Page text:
When you're working on a product that is constantly evolving, adding, deprecating, and deleting features not only has to be communicated with your customers in advance, but often you have to maintain multiple versions.
While you should never have to maintain more than a handful of versions of a specific feature at a given point in time, it's very common to introduce a breaking change to a feature, deprecate the old version, and give your users the time to check it out and upgrade their system if need be, and at a well-known time in the future, remove the old version altogether.
Especially when dealing with software your customers are running in production, you simply cannot introduce breaking changes without prior notice and a clear path forward, if you don't want to risk churn.
Before we get to the different ways to think about your versions, let's think about how we version the actual product. In theory, every feature that is expected to change should have an assigned version the customer is running on. In multi-tenant deployments which host your product for more than one customer, this is required as different customers may run different versions of a feature if they have not upgraded yet. If you are exclusively operating dedicated infrastructure per customer, every deployment could be running on a specific version.
As long as you carefully version all features, be it APIs, routes, or other parts of your system that might change in future iterations and think about strategies to upgrade users to a new version if possible, you should be prepared for the long run. Having processes in place and communicating changes and planned deprecations or removals of used features clearly will make a huge difference, and your customers will notice the effort.
Let's continue with conventions for versioning itself.
In addition to semantic versioning (using a major, minor, and patch version such as 2.1.0), a recent trend has been to use time-based versions, such as 2021.5, which can be directly linked to the product release in May, when following a monthly release schedule. This makes it less artificial and closely related to product development and your roadmap.
A new version should be declared for a feature only when it is the initial version or you add breaking changes to how it works. Simply extending the feature with non-breaking additions is not considered breaking in contrast to renaming options or removing functionality.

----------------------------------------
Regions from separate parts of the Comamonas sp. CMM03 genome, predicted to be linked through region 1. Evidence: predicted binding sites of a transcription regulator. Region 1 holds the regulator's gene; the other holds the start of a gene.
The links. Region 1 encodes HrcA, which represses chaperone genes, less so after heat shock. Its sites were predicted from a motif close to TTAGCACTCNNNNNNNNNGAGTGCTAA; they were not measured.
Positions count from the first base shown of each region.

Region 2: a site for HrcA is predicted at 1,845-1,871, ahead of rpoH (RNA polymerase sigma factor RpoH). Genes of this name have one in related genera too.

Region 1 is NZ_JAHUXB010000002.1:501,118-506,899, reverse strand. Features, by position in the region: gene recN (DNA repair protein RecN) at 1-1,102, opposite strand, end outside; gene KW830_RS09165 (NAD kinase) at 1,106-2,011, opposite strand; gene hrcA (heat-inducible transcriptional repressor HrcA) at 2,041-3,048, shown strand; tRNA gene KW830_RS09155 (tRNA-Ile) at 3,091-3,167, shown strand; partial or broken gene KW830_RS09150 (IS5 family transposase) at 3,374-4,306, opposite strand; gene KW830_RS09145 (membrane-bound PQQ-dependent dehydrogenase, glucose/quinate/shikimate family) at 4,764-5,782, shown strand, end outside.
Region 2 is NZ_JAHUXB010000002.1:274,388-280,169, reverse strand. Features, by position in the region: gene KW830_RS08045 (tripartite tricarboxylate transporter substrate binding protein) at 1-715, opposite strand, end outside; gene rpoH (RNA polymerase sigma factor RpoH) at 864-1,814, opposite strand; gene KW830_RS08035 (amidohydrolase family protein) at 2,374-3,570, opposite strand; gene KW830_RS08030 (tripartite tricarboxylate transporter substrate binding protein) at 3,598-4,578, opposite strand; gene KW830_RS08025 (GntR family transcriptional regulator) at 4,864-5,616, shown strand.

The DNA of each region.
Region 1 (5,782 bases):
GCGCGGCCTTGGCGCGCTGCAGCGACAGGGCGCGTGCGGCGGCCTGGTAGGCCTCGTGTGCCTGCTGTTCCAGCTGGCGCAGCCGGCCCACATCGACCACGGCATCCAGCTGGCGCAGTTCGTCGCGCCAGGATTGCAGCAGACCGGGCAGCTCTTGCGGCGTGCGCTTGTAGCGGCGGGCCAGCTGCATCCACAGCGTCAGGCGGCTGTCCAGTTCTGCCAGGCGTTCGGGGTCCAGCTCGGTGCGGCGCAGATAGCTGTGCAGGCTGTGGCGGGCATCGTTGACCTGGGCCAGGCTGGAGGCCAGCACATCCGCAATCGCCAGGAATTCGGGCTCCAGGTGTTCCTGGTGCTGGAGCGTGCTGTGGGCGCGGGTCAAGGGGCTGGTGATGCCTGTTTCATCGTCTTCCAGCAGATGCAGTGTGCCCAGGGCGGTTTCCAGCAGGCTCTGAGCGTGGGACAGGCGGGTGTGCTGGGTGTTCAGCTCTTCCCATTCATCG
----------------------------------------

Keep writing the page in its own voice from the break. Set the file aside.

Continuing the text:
This will leave you with clear procedures to follow when performing a change, force you to think whether it will break the experience of your customers, and help you to continue developing your product within boundaries both product management and customer relations can accept.
As an example, Stripe documented and wrote about how they manage their APIs versions, how they introduce new and backward-compatible changes, and how they manage incompatible changes without breaking their customers' experience.
Dated versions are only released if a change is considered breaking, and existing users are not immediately forced to use the new version, instead, they can check for changes they might have to adapt their systems to, and can perform an upgrade at their discretion, also being able to roll back within 72 hours, which retries failed webhooks with the old structure.
Instead of versioning each feature, the complete API is fixed to a specific version for each user. When someone has not upgraded to the newest version, requests are first computed with the newest possible version and then transformed to match the older version. Sometimes, a new version cannot be converted to the old representation.
Shopify does it similarly: New stable versions are released every three months at the beginning of the quarter and removes support for each version a year after releasing it. Users thus have a grace period to update their applications, and will otherwise receive an API response using the closest-available version. Deprecations added in new versions are applied to previous ones retroactively, but users still have the same period to upgrade their applications.
As you can see, there's a lot to watch out for when designing your services to be future-proof but investing in proper versioning makes it much easier to build for the future as early on as possible.